Tax Preparers Brace To Be Bearers Of Bad Health Law News

By April Dembosky, KQED and Jeff Cohen, WNPR
Kaiser Health News, January 21, 2015

IRS Commissioner John Koskinen declared this tax season one of the most complicated ever, and tax preparers from coast to coast are trying to get ready for the first year that the Affordable Care Act will show up on your tax form.

The penalty for being uninsured in 2014 is $95 or 1 percent of income, whichever is greater. Next year, it’s 2 percent. (Sue Ellen Smith of H&R Block in San Francisco) says the smartest move for people to avoid those penalties is to sign up for insurance before Feb. 15, the end of the health law’s open enrollment period.

But a lot of people may not think about this until they file their taxes in April. For them, it will be too late to sign up for health insurance and too late to do anything about next year’s penalty too, says Mark Steber, chief tax officer for Jackson Hewitt Tax Services.… Fees and Exemptions:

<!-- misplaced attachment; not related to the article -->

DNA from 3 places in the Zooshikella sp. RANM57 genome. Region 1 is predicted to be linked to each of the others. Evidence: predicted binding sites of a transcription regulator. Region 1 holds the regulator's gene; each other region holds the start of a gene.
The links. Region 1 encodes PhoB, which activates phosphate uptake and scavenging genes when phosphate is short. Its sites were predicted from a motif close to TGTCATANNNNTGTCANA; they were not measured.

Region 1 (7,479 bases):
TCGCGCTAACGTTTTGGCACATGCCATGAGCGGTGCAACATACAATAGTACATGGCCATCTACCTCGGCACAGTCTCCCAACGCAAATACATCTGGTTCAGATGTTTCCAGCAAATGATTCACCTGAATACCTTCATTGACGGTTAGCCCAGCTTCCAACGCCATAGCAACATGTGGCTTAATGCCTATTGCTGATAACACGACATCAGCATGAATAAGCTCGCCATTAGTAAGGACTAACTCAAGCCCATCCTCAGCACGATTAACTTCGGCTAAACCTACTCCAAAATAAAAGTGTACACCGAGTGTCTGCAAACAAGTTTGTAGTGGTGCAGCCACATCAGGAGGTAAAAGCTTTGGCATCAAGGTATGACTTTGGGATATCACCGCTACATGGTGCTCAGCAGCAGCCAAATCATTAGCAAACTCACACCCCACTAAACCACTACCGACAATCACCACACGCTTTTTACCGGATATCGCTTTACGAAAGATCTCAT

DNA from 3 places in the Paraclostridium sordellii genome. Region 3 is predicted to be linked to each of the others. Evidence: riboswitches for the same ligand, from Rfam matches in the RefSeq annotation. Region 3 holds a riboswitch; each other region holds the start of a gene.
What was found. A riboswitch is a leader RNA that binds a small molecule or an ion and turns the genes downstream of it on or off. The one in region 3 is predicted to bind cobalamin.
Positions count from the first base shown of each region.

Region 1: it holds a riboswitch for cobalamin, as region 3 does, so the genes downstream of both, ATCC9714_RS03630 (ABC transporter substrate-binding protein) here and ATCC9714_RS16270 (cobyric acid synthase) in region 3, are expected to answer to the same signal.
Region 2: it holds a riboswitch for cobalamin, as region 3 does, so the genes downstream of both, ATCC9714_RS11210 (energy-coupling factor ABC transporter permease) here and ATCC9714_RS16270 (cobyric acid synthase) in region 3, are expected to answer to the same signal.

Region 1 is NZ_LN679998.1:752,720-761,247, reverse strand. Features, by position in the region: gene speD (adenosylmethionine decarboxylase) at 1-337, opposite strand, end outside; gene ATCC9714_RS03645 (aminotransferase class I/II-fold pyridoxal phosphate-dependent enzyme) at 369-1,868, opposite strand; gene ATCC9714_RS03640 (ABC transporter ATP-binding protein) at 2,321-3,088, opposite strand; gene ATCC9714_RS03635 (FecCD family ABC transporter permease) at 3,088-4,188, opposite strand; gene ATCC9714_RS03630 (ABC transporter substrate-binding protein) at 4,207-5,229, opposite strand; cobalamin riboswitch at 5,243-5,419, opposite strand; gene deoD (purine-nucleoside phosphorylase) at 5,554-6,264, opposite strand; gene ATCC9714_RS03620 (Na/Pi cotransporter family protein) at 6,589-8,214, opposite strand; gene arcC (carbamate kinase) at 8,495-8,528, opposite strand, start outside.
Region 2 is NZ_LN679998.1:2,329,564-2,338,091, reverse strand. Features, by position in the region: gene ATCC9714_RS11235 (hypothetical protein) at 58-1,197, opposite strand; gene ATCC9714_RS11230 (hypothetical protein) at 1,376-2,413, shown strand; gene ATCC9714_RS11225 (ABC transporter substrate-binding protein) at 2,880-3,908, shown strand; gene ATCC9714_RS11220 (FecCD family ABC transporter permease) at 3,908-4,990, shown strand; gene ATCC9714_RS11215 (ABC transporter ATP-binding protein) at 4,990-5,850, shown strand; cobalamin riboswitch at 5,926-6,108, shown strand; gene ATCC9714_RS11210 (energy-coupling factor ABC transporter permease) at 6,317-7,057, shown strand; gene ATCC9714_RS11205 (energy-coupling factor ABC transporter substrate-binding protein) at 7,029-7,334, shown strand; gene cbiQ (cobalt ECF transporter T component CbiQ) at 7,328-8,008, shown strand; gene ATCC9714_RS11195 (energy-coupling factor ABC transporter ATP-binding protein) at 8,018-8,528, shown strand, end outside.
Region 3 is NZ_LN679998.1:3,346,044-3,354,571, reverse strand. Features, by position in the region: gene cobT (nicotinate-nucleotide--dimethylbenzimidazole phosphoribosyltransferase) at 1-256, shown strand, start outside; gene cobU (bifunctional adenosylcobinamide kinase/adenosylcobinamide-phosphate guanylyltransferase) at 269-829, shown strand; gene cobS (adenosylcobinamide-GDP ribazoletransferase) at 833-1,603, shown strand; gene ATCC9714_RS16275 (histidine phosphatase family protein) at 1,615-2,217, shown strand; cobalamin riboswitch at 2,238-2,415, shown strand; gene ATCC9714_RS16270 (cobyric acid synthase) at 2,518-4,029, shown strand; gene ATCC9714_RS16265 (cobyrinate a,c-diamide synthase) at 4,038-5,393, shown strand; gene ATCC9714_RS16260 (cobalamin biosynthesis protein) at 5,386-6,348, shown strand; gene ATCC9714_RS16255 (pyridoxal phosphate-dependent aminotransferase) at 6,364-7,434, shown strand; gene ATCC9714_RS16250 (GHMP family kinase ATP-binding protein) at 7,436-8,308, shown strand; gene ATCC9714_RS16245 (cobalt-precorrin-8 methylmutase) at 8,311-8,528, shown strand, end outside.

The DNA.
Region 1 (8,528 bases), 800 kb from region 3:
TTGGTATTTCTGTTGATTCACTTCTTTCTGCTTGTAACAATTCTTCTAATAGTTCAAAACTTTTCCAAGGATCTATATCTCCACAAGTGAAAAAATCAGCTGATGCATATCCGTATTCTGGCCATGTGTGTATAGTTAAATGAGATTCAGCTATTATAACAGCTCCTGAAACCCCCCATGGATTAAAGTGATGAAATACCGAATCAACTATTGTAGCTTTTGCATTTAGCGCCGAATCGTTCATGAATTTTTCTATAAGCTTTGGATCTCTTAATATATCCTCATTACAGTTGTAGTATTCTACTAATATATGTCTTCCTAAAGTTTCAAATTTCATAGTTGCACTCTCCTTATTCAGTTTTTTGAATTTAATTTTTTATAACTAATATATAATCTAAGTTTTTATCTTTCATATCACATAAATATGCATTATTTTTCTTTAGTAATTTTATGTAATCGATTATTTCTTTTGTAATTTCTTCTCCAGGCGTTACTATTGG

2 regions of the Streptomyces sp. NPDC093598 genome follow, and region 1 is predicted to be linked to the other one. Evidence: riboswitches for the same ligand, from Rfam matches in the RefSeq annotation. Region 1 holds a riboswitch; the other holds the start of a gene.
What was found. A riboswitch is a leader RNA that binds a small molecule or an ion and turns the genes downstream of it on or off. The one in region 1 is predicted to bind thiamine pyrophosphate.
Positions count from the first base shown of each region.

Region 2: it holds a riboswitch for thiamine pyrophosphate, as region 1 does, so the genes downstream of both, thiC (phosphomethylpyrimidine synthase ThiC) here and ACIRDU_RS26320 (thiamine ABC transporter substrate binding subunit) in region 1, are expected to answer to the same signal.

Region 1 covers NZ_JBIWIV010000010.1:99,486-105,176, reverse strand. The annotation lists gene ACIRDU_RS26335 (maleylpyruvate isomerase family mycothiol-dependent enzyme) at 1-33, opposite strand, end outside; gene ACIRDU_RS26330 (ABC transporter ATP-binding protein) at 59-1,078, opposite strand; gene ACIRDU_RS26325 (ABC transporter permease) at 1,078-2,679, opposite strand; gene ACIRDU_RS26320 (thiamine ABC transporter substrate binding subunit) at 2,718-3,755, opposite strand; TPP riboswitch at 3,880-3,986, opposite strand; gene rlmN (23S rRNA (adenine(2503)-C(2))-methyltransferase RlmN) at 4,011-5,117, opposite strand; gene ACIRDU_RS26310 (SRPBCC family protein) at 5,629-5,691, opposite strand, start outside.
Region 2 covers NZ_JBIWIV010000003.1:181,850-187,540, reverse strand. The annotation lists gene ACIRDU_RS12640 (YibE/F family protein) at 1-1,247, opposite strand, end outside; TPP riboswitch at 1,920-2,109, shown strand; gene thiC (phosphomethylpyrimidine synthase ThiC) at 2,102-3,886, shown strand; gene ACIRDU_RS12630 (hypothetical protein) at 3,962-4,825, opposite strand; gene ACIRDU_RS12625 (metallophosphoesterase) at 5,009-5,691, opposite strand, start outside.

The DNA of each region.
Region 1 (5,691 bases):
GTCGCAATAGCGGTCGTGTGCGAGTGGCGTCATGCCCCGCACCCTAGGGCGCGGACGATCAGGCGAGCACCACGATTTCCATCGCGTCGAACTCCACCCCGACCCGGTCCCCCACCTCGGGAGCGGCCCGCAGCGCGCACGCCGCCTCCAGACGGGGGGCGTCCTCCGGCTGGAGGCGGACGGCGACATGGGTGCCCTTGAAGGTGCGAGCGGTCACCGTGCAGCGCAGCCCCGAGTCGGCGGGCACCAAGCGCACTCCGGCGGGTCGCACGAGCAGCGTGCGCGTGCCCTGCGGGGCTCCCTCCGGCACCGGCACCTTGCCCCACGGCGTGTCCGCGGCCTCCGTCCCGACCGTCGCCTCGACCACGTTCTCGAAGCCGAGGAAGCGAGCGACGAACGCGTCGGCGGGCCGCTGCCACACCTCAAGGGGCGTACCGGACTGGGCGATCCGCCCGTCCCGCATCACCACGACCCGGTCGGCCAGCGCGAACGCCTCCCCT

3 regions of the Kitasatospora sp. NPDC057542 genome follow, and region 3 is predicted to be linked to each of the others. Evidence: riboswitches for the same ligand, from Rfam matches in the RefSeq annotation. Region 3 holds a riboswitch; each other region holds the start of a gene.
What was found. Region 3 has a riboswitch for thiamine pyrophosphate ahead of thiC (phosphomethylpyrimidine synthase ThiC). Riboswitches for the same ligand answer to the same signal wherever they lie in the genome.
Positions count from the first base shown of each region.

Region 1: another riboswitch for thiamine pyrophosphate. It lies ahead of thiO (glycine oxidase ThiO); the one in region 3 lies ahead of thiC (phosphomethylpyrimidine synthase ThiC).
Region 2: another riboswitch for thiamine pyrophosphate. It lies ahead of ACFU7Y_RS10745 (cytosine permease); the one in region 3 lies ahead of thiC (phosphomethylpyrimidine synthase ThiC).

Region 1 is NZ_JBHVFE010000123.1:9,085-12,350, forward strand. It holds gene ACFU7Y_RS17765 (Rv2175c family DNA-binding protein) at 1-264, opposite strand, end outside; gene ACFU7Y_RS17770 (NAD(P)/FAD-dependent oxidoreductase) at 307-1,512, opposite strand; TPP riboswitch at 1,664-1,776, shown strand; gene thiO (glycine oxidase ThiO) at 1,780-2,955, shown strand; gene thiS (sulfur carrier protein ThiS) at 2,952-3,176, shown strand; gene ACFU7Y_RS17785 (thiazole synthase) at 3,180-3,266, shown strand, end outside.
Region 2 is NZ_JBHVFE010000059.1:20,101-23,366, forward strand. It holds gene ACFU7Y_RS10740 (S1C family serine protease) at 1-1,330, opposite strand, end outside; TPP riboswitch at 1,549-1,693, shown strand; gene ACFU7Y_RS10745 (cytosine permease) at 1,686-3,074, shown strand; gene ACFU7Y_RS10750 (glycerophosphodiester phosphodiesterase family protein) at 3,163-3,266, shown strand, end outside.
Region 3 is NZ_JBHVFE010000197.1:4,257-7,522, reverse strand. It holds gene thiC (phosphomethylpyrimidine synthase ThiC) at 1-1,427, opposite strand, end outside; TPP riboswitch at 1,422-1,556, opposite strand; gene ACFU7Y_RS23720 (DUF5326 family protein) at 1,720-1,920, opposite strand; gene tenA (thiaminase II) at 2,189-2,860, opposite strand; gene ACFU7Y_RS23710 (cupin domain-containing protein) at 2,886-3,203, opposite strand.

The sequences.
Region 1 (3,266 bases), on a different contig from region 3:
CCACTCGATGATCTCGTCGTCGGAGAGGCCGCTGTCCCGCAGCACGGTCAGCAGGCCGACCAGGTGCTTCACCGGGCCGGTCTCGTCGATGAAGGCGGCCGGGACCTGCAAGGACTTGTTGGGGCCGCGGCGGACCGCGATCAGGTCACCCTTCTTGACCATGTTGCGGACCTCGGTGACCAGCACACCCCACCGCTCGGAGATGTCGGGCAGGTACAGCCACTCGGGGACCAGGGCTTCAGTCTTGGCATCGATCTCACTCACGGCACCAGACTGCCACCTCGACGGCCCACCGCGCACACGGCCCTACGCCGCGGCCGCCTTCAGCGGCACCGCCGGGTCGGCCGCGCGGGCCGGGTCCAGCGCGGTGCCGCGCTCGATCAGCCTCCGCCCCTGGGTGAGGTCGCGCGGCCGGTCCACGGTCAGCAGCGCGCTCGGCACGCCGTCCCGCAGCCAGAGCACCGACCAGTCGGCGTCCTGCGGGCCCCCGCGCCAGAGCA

Many of those who decided to pay the $95 penalty instead of being insured in 2014 may be surprised to learn at tax time that the penalty at their income level is 1 percent of income over the tax filing threshold – roughly $300 for an individual with a $40,000 income. If they wait until April to file their taxes and still don’t have insurance, open enrollment for 2015 will have already ended and their penalty increases to 2 percent. A double surprise.

Actually it is much more complex than this. The link for “Fees and Exemptions,” above, describes other considerations such as what constitutes minimum essential coverage, numerous exemptions from the requirement to pay the penalty, specific hardship exemptions, the various application processes for exemptions, instructions on paying the “shared responsibility” penalty, and so forth.

This is only one of the multitude of unnecessary administrative complexities introduced by the Affordable Care Act, layered on top of the most administratively complex system in the world. Had we enacted a single payer national health program, we would have had a dramatic reduction in this administrative waste, with a recent study demonstrating that we could save about $375 billion simply by addressing our excessive billing and insurance-related functions. This doesn’t include the savings that we would realize by eliminating much of the other administrative excesses such as the one described here.

It’s never too late. We can still make the change to single payer.